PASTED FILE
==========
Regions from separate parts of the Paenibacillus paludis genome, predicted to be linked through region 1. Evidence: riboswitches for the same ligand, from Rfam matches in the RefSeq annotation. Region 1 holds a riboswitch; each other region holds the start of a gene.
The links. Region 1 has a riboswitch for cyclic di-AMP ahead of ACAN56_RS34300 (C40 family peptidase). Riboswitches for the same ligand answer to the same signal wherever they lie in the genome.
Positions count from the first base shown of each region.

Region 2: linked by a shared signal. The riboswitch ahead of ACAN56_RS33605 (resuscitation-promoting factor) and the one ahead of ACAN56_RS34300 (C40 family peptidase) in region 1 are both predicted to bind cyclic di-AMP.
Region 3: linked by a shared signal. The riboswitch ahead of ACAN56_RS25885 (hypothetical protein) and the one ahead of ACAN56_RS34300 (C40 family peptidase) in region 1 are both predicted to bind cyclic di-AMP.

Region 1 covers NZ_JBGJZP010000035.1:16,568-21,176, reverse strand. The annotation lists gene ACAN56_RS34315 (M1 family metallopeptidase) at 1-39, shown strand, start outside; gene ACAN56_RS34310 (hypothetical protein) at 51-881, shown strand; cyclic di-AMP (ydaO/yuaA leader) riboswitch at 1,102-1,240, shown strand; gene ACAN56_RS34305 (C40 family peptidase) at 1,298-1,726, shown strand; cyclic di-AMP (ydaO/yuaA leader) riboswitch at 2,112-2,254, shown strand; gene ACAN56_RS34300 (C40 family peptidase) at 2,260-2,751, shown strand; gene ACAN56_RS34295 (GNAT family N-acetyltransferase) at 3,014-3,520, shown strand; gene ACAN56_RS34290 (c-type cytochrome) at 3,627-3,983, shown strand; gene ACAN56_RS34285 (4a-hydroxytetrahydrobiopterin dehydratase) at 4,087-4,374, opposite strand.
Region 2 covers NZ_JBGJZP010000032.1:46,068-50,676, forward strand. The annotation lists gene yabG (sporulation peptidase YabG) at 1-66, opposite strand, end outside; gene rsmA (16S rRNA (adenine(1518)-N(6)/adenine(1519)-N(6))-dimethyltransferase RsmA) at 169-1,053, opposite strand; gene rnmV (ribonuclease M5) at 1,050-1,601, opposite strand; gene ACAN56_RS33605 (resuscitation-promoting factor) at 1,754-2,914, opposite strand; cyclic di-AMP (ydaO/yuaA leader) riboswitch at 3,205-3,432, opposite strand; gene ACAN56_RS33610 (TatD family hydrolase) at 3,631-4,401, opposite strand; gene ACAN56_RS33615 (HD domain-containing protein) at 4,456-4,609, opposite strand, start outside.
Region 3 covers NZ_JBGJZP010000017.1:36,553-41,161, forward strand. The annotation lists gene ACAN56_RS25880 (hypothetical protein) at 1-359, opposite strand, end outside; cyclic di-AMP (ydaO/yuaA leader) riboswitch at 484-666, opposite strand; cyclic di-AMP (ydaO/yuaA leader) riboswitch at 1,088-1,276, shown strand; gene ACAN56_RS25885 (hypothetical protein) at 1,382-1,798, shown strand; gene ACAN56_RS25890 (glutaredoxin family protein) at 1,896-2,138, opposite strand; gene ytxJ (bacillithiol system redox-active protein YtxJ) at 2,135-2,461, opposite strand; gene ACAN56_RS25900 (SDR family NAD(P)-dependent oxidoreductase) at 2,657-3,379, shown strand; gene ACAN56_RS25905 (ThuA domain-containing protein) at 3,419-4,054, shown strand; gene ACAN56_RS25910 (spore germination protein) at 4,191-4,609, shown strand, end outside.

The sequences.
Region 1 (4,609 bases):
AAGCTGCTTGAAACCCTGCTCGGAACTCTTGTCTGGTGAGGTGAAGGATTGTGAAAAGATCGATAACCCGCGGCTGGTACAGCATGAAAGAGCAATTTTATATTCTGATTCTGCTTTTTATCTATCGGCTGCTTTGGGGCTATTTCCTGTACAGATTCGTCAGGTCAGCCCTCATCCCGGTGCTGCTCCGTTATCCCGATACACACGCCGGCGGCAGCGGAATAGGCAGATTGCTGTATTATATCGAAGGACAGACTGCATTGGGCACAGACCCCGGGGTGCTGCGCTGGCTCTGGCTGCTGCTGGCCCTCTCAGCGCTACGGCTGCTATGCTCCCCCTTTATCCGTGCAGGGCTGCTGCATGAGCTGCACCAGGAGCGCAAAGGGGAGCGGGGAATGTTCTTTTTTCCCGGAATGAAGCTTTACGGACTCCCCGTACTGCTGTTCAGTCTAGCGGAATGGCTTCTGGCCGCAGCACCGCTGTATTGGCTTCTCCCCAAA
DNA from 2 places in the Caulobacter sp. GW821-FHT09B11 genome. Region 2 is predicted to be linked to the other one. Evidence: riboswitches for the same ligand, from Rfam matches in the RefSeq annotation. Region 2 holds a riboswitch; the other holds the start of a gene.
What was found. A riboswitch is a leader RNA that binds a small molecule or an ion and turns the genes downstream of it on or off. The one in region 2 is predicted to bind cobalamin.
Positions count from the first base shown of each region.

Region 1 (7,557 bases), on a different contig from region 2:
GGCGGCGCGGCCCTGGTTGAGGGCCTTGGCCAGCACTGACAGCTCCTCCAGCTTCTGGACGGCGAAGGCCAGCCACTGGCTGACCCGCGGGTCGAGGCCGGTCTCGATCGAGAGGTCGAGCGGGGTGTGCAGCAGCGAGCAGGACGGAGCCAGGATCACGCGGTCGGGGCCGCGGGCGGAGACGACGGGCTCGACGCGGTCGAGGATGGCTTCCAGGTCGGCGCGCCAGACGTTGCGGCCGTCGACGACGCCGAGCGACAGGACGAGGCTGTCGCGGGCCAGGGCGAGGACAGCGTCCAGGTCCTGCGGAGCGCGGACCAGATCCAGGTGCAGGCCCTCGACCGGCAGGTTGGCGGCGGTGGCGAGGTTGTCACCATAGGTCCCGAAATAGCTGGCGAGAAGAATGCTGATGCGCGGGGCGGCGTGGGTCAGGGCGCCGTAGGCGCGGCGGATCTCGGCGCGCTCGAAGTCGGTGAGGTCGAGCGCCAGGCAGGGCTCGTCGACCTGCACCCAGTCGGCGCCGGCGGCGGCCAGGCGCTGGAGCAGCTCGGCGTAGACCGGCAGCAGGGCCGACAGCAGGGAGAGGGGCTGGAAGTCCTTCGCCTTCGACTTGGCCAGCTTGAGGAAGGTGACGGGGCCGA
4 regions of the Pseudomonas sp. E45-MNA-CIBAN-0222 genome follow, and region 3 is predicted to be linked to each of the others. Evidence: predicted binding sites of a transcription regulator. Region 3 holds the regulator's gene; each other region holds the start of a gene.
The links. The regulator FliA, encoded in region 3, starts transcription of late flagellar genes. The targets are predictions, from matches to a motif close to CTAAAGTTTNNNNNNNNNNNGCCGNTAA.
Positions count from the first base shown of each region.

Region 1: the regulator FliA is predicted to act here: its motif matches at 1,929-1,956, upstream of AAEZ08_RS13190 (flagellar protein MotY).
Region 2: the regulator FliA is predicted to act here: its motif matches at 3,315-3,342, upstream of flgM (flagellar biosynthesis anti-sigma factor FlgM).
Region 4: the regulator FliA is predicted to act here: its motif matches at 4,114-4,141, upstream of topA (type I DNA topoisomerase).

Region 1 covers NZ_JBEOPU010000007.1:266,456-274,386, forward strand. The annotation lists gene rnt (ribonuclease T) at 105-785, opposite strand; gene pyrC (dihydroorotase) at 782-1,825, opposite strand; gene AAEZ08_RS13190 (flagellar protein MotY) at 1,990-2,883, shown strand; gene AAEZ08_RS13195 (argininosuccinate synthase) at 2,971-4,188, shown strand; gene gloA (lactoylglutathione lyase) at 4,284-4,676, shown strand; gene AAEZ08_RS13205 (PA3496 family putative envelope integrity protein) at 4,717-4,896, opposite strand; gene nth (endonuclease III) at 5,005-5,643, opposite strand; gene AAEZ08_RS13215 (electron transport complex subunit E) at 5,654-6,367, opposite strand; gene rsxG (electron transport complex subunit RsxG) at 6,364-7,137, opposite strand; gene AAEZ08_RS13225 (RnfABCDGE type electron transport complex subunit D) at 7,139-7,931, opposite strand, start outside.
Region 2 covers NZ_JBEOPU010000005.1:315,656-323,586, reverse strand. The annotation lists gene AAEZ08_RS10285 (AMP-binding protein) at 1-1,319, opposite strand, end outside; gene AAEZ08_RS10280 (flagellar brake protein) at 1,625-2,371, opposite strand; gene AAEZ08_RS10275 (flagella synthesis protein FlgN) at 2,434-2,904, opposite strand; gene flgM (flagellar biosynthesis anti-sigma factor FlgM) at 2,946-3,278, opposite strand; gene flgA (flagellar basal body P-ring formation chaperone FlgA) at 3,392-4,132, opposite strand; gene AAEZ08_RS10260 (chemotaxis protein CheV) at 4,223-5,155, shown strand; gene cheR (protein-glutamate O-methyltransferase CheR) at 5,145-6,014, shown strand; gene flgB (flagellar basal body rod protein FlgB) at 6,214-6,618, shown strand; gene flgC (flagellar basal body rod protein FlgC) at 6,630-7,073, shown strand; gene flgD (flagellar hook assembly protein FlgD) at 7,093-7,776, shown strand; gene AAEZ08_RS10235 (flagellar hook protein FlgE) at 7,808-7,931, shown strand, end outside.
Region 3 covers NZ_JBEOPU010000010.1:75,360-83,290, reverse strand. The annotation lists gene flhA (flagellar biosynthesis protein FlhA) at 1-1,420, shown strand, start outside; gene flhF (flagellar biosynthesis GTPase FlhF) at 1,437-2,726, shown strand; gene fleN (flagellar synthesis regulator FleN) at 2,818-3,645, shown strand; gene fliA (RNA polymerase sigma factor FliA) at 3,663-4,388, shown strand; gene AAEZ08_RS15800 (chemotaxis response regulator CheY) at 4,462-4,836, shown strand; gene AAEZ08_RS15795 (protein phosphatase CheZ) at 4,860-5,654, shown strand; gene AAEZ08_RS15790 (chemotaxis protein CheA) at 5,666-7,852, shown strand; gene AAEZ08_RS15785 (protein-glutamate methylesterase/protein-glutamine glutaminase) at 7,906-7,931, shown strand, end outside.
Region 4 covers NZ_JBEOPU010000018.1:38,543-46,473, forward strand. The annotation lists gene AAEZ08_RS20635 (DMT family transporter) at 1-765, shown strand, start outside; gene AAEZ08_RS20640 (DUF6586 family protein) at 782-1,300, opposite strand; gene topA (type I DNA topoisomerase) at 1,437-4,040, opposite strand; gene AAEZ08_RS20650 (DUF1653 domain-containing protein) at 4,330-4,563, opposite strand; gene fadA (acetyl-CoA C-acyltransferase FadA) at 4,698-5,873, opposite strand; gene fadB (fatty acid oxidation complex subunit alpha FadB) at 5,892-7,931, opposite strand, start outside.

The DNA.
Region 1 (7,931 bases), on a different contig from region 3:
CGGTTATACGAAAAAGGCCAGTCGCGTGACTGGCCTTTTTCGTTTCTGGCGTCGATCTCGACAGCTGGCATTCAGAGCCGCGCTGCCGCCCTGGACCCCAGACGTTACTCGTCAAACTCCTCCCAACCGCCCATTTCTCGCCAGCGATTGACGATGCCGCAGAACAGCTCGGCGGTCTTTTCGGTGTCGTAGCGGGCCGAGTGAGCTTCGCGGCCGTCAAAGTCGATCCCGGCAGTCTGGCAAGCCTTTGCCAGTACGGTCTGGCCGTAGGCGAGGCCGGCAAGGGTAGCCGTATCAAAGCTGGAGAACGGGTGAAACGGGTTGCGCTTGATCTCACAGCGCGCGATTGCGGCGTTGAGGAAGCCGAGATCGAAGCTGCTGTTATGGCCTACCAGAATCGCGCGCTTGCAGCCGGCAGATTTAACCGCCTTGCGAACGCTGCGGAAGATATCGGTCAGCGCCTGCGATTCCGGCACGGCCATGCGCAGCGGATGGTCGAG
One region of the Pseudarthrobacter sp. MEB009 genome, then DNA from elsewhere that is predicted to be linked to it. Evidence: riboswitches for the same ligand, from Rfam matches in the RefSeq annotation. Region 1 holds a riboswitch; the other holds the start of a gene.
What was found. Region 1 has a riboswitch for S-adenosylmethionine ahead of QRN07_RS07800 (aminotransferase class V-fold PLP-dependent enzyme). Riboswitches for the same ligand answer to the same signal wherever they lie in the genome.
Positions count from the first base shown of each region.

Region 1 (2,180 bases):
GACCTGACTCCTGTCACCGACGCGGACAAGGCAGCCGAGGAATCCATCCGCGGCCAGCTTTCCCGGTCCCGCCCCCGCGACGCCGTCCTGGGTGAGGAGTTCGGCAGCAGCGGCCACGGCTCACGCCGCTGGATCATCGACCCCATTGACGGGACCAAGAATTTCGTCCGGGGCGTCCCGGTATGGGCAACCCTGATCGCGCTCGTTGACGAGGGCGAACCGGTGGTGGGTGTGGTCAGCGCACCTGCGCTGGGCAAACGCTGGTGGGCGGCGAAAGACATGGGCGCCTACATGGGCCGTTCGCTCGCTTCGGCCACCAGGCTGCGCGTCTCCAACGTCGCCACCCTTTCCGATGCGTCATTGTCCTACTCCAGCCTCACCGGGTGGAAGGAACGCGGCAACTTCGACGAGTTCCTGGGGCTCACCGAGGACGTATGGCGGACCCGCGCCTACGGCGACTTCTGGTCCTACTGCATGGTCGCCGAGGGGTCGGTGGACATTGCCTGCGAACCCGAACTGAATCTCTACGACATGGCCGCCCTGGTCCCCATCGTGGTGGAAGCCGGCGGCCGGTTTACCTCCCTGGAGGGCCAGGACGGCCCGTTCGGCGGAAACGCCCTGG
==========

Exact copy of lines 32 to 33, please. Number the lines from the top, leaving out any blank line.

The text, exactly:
Positions count from the first base shown of each region.

Region 1 (2,180 bases):